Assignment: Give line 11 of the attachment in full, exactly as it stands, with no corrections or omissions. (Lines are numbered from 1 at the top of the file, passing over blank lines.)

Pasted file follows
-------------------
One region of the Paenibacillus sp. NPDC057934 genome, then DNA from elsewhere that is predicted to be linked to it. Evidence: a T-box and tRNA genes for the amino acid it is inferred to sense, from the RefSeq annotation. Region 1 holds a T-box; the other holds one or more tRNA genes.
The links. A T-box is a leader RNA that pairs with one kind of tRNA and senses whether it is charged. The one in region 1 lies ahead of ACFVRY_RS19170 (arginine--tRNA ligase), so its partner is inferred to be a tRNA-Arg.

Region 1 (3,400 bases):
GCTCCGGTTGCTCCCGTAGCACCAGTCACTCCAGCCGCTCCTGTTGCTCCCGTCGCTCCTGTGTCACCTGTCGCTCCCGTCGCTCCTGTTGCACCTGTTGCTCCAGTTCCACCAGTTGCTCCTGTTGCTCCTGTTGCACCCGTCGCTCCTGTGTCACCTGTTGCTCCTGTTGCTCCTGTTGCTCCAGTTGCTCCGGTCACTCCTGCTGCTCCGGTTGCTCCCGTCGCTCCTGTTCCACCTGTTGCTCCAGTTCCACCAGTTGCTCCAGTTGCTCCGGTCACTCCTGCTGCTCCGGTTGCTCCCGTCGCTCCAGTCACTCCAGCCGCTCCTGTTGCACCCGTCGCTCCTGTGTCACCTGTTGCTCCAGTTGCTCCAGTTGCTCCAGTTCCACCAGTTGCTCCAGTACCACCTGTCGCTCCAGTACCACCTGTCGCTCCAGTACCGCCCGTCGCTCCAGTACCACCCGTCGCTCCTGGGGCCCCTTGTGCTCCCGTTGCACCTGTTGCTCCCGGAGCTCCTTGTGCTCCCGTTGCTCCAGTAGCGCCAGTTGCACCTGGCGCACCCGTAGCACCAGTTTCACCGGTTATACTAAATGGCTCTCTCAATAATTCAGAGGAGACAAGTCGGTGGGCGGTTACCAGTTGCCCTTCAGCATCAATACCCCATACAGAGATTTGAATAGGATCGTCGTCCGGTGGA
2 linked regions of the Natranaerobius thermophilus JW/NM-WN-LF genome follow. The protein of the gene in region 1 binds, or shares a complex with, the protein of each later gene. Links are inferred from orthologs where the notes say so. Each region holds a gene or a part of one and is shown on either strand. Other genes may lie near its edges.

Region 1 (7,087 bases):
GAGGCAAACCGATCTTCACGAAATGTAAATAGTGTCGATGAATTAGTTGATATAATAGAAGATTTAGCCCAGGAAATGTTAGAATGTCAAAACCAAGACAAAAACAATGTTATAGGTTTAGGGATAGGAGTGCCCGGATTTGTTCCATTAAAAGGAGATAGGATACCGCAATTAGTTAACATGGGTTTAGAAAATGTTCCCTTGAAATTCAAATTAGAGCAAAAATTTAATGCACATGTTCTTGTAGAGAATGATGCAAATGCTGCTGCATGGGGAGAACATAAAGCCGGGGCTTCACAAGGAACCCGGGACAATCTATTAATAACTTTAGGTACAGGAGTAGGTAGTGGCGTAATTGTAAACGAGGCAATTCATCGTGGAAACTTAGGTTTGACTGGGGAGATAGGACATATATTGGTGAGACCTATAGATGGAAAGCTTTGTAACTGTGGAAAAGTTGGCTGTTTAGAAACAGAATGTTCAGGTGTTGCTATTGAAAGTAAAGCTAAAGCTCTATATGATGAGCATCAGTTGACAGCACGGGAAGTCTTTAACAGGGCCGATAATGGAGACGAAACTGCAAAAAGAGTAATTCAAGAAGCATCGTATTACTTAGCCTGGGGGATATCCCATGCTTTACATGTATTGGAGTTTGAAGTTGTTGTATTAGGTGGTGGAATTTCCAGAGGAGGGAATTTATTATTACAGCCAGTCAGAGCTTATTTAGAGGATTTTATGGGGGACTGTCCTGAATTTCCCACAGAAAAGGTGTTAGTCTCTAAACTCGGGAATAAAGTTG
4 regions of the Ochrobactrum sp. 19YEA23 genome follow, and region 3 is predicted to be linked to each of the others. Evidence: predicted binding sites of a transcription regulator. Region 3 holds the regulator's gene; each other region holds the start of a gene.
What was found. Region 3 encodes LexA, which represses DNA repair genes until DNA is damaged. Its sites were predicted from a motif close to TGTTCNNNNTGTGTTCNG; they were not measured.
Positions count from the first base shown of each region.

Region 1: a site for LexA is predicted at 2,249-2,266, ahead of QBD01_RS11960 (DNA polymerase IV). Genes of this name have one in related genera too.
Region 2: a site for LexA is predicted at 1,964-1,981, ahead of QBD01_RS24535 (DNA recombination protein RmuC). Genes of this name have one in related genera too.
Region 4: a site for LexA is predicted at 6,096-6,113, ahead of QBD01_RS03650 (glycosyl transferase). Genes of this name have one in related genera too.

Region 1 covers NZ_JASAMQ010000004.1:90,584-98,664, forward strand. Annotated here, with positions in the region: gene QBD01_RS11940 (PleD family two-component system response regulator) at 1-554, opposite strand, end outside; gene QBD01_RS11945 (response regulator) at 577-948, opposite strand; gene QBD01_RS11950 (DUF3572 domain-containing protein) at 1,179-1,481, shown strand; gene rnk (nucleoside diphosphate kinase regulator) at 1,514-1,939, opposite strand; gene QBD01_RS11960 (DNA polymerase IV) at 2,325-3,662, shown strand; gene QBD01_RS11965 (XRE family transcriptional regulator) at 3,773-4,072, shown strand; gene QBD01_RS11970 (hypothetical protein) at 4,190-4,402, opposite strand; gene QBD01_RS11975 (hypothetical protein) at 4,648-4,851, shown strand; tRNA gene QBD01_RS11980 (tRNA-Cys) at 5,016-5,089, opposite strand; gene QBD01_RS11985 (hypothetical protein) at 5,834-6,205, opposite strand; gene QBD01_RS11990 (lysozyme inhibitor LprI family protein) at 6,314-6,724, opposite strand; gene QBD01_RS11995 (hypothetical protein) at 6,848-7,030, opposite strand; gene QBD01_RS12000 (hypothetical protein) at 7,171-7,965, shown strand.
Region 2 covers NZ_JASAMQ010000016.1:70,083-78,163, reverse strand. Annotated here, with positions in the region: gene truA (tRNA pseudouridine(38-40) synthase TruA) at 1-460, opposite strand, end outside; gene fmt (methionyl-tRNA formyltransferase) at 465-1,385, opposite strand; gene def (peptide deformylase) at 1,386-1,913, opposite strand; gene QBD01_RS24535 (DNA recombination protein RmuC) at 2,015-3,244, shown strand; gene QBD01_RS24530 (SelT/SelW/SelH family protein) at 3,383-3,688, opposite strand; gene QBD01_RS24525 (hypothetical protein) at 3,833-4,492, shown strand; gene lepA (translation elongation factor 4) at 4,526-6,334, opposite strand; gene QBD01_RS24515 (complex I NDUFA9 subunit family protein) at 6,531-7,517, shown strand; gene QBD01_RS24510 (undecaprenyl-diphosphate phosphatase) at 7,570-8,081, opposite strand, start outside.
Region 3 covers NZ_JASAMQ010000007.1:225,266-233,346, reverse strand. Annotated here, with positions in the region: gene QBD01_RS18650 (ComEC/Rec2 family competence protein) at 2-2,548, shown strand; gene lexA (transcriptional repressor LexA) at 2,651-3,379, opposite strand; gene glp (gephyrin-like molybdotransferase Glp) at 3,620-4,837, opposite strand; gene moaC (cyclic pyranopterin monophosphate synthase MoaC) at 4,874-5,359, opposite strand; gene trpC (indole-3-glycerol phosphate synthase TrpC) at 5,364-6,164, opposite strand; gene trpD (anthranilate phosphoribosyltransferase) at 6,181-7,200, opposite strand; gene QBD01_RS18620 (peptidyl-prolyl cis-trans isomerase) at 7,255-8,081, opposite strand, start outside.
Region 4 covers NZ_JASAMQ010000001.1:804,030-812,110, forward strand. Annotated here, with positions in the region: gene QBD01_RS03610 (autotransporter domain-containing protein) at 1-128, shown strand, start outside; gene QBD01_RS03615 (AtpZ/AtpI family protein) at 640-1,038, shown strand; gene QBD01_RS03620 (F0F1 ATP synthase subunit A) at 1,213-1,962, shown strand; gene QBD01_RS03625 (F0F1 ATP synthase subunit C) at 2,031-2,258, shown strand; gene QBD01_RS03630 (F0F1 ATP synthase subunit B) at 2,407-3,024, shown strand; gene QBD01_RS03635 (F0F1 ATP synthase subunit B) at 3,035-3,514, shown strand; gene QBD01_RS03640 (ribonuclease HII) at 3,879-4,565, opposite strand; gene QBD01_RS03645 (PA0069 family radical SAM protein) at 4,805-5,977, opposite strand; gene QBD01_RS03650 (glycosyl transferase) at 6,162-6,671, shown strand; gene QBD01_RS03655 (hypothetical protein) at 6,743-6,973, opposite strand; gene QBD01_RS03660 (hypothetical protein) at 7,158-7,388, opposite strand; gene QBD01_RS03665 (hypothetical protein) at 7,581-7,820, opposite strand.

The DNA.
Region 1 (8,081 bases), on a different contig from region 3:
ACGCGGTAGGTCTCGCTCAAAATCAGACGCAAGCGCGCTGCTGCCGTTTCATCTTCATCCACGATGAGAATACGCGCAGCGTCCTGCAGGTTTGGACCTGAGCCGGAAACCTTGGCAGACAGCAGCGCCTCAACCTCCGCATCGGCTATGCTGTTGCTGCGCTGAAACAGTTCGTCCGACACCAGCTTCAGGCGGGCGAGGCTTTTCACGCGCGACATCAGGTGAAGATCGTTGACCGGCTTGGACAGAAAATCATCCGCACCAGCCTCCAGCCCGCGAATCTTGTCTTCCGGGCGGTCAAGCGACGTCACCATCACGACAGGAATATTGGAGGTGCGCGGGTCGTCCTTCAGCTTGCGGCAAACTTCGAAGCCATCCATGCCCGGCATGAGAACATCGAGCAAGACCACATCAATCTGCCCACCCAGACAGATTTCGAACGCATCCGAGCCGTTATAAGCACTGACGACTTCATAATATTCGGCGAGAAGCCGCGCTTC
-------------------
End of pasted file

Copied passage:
Region 1: a site for LexA is predicted at 2,249-2,266, ahead of QBD01_RS11960 (DNA polymerase IV). Genes of this name have one in related genera too.